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Posts tagged ‘transparency’

Recommendations for municipal police boards

Here are ten recommendations from the 2003 report on municipal police board governance from the Justice Institute of BC. There are many more recommendations listed in Appendix A of the report. Here, I’ve simply picked a few of the more interesting ones:

1) The Police Services Division should establish an annual plan for how they will provide effective support to municipal police boards.

2) Municipal police boards should adopt an agenda format that focuses discussion on issues of substance and that other matters be presented in the form of reports, which are supplied in pre-meeting reading package.

3) Municipal police boards should take steps to minimize discussion and time spent on matters that are for information only and focus discussion on issues that directly pertain to governance of the police department.

4) Municipal police boards should discuss, in public and within the confines of privacy legislation, both positive and negative agenda items.

5) Municipal police board meetings should be held regularly in public locations, where the public has free and unfettered access.

6) Municipal police boards should actively discuss and review their policy on which matters are moved to the in-camera portion of the board meeting.

7) The Police Services Division should allocate dedicated staff and resources such that reports of municipal police board in-camera meetings are reviewed in a timely manner.

8) The Police Act should be amended such that the Chair of the municipal police board be elected from within the board.

9) The Police Act should be amended such that the Mayor be an ex officio, non-voting member of the municipal police board.

10) Municipal police boards and police departments should actively seek out opportunities and venues in which the work and the contribution of the board might be better publicly recognized and acknowledged.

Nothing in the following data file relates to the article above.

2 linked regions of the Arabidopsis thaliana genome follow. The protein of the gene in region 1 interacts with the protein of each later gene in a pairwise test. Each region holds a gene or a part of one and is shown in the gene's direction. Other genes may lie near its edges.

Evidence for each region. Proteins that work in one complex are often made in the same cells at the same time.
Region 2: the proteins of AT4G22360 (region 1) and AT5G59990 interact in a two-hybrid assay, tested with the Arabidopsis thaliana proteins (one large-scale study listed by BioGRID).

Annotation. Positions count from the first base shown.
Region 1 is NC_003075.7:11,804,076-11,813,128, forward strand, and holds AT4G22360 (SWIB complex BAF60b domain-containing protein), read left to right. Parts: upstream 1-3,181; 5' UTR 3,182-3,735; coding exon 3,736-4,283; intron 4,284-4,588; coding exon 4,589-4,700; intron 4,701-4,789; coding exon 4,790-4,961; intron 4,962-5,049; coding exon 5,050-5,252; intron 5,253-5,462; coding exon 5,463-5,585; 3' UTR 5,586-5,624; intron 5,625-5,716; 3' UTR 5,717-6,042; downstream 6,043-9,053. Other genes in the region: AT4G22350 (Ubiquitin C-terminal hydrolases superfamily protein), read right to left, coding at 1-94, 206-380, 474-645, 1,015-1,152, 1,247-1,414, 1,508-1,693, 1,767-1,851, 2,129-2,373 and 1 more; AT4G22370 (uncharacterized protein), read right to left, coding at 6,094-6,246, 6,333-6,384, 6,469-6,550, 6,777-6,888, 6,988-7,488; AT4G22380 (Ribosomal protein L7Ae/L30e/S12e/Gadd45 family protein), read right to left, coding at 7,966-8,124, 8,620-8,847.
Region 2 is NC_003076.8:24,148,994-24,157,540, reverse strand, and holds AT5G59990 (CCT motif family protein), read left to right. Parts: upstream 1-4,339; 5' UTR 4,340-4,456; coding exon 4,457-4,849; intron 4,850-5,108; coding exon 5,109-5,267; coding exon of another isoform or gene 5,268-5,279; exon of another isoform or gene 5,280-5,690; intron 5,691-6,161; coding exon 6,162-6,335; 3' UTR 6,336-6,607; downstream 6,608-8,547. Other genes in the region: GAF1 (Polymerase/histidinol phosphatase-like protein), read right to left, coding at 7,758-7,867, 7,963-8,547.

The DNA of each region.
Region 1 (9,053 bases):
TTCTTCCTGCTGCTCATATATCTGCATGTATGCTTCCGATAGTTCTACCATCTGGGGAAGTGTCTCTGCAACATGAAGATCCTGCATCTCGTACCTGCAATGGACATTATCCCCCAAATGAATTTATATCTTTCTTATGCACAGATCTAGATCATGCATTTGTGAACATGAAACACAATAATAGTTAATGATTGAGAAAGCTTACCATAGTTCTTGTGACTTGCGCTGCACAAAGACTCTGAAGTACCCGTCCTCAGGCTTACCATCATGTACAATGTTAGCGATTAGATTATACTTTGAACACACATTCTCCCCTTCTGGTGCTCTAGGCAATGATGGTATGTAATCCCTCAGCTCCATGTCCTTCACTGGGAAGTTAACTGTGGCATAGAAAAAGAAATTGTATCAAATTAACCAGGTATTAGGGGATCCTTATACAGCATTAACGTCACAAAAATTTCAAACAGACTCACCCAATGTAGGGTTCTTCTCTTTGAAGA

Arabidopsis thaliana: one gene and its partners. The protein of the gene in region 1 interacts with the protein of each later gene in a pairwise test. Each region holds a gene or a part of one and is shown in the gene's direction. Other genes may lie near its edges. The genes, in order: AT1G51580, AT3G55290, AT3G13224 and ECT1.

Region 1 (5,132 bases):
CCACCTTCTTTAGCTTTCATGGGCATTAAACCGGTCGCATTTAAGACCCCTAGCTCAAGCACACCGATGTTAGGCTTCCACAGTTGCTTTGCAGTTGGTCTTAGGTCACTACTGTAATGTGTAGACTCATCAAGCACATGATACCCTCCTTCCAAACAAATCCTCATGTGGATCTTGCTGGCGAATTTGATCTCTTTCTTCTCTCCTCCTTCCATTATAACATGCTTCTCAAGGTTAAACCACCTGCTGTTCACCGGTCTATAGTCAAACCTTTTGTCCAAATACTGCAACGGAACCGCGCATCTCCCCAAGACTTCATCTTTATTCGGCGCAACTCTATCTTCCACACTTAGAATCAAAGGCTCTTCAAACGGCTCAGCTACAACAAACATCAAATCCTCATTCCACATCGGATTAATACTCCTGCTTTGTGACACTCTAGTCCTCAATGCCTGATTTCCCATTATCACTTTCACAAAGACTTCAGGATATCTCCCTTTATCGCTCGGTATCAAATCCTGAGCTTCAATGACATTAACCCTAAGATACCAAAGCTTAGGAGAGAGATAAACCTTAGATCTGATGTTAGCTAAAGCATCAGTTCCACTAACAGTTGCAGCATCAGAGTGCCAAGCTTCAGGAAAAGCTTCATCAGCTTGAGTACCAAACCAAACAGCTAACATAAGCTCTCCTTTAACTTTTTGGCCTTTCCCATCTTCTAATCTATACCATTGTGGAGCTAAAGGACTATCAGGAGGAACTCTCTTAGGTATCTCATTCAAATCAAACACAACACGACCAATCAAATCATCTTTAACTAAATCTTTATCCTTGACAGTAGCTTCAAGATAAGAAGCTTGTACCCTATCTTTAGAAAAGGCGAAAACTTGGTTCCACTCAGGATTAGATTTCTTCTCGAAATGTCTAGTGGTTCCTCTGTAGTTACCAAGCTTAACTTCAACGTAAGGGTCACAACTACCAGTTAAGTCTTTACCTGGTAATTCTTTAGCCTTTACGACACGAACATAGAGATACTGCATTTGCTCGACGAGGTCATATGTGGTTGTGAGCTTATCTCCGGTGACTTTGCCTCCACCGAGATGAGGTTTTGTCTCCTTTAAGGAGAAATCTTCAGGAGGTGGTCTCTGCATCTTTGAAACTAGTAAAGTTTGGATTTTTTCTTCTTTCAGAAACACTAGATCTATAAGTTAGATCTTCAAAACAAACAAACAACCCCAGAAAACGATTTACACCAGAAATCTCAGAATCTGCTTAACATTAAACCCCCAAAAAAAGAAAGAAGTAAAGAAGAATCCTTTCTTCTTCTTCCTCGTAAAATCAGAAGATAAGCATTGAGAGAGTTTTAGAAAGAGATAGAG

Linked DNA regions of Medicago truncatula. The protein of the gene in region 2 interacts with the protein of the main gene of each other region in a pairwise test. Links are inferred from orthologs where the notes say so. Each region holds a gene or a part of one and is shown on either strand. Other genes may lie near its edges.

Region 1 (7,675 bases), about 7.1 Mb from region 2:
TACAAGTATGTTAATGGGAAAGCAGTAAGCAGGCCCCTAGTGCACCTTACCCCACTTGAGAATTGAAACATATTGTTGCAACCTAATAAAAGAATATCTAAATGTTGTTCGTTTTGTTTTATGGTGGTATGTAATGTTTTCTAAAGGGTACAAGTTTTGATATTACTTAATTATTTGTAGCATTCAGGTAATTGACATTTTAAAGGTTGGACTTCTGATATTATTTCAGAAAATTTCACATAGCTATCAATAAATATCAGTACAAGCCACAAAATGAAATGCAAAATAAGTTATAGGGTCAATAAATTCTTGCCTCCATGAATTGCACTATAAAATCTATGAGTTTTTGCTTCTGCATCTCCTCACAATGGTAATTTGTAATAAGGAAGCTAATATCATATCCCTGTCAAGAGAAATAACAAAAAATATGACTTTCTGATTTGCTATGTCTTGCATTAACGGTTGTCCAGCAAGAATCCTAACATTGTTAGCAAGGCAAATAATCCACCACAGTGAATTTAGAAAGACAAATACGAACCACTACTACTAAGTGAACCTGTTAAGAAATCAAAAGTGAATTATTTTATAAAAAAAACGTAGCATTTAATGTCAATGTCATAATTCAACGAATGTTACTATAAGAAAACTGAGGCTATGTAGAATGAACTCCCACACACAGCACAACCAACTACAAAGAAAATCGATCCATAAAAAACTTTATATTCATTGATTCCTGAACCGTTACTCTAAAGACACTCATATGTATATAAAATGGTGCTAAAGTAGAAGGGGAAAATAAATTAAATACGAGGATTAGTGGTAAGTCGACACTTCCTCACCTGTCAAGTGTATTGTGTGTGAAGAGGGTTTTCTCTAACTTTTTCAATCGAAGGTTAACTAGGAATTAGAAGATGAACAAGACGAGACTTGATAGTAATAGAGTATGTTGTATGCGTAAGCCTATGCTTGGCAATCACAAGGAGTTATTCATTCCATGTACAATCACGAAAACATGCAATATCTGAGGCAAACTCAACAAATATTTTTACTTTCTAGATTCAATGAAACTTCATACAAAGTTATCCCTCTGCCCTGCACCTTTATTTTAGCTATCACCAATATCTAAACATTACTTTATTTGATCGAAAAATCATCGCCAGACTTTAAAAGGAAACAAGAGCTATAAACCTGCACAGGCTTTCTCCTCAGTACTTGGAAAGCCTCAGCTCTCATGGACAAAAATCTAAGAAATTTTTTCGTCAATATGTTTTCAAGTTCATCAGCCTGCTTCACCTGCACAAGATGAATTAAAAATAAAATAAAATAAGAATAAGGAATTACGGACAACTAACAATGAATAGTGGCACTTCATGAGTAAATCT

Esquimalt releases additional police RFP documents (fifteen months after RFP closes)

I’ve obtained Addenda 1, 2, 3 and 5 from the Esquimalt Request for Proposals for the Provision of Policing Services. These documents have never been online before today.

Because the RFP is a public document, amendments to the RFP (called addenda) are also supposed to be public. As Esquimalt stated in section 11.7 of the RFP: “Where the process is modified prior to the closing time for proposal submissions, the Town intends to post Addenda on its website at”

Here is what actually happened: Esquimalt forgot to post most of the documents.

Here is a screenshot from the Esquimalt Policing and Law Enforcement Advisory Board page:

Screen grab from Esquimalt web site (August 7, 2012)

You can see that, as of August 7th, 2012, only Addendum 4 was posted online.

There is no debate as to whether the other addenda should have been posted. Addendum 1, for example, explicitly states that, “The questions and responses from today’s site meeting will be recorded and the minutes available as an Addendum to the RFP on the Township’s web site.”

These new addenda represent the largest public information disclosure since the RFP was issued fifteen months ago. Esquimalt staff have promised these documents will be posted on their municipal web site shortly. In the meantime, you can view them here:

I’m really happy with this outcome. By fulfilling its March 2011 commitment to release these documents online, the Township of Esquimalt is taking a small step towards demonstrating more transparency and accountability.